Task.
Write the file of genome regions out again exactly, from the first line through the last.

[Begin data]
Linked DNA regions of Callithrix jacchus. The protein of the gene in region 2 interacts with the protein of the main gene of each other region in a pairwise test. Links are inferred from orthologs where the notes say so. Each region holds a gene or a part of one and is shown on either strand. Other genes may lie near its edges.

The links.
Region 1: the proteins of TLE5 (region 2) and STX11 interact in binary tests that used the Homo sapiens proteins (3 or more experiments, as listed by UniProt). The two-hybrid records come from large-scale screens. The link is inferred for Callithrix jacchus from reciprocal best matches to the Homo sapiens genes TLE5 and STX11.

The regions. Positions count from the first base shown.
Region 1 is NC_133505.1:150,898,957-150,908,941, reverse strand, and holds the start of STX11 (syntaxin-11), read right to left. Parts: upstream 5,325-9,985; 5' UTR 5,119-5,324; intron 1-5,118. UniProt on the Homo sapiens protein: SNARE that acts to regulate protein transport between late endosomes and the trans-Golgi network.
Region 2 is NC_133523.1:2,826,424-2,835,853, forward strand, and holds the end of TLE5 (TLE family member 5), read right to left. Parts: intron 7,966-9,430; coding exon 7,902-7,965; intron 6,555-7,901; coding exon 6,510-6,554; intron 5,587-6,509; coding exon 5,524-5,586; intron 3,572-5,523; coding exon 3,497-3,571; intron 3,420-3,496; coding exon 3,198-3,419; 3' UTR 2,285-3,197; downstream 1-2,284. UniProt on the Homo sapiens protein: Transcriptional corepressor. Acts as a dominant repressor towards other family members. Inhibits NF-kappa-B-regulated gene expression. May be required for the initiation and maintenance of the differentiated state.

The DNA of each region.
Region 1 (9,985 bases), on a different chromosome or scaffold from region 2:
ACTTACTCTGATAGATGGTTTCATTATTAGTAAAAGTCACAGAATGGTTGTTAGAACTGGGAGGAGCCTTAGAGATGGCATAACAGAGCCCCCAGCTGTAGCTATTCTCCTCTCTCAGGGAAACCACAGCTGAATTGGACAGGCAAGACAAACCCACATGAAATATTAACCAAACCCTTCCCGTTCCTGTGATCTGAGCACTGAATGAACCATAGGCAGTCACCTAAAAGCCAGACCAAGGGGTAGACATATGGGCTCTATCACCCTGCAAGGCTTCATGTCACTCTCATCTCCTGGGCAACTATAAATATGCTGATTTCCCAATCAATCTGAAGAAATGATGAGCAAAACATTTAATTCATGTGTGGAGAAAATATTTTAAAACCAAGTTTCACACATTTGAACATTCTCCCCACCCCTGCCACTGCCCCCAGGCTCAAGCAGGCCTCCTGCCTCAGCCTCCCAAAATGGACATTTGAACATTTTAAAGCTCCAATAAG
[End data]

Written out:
Linked DNA regions of Callithrix jacchus. The protein of the gene in region 2 interacts with the protein of the main gene of each other region in a pairwise test. Links are inferred from orthologs where the notes say so. Each region holds a gene or a part of one and is shown on either strand. Other genes may lie near its edges.

The links.
Region 1: the proteins of TLE5 (region 2) and STX11 interact in binary tests that used the Homo sapiens proteins (3 or more experiments, as listed by UniProt). The two-hybrid records come from large-scale screens. The link is inferred for Callithrix jacchus from reciprocal best matches to the Homo sapiens genes TLE5 and STX11.

The regions. Positions count from the first base shown.
Region 1 is NC_133505.1:150,898,957-150,908,941, reverse strand, and holds the start of STX11 (syntaxin-11), read right to left. Parts: upstream 5,325-9,985; 5' UTR 5,119-5,324; intron 1-5,118. UniProt on the Homo sapiens protein: SNARE that acts to regulate protein transport between late endosomes and the trans-Golgi network.
Region 2 is NC_133523.1:2,826,424-2,835,853, forward strand, and holds the end of TLE5 (TLE family member 5), read right to left. Parts: intron 7,966-9,430; coding exon 7,902-7,965; intron 6,555-7,901; coding exon 6,510-6,554; intron 5,587-6,509; coding exon 5,524-5,586; intron 3,572-5,523; coding exon 3,497-3,571; intron 3,420-3,496; coding exon 3,198-3,419; 3' UTR 2,285-3,197; downstream 1-2,284. UniProt on the Homo sapiens protein: Transcriptional corepressor. Acts as a dominant repressor towards other family members. Inhibits NF-kappa-B-regulated gene expression. May be required for the initiation and maintenance of the differentiated state.

The DNA of each region.
Region 1 (9,985 bases), on a different chromosome or scaffold from region 2:
ACTTACTCTGATAGATGGTTTCATTATTAGTAAAAGTCACAGAATGGTTGTTAGAACTGGGAGGAGCCTTAGAGATGGCATAACAGAGCCCCCAGCTGTAGCTATTCTCCTCTCTCAGGGAAACCACAGCTGAATTGGACAGGCAAGACAAACCCACATGAAATATTAACCAAACCCTTCCCGTTCCTGTGATCTGAGCACTGAATGAACCATAGGCAGTCACCTAAAAGCCAGACCAAGGGGTAGACATATGGGCTCTATCACCCTGCAAGGCTTCATGTCACTCTCATCTCCTGGGCAACTATAAATATGCTGATTTCCCAATCAATCTGAAGAAATGATGAGCAAAACATTTAATTCATGTGTGGAGAAAATATTTTAAAACCAAGTTTCACACATTTGAACATTCTCCCCACCCCTGCCACTGCCCCCAGGCTCAAGCAGGCCTCCTGCCTCAGCCTCCCAAAATGGACATTTGAACATTTTAAAGCTCCAATAAG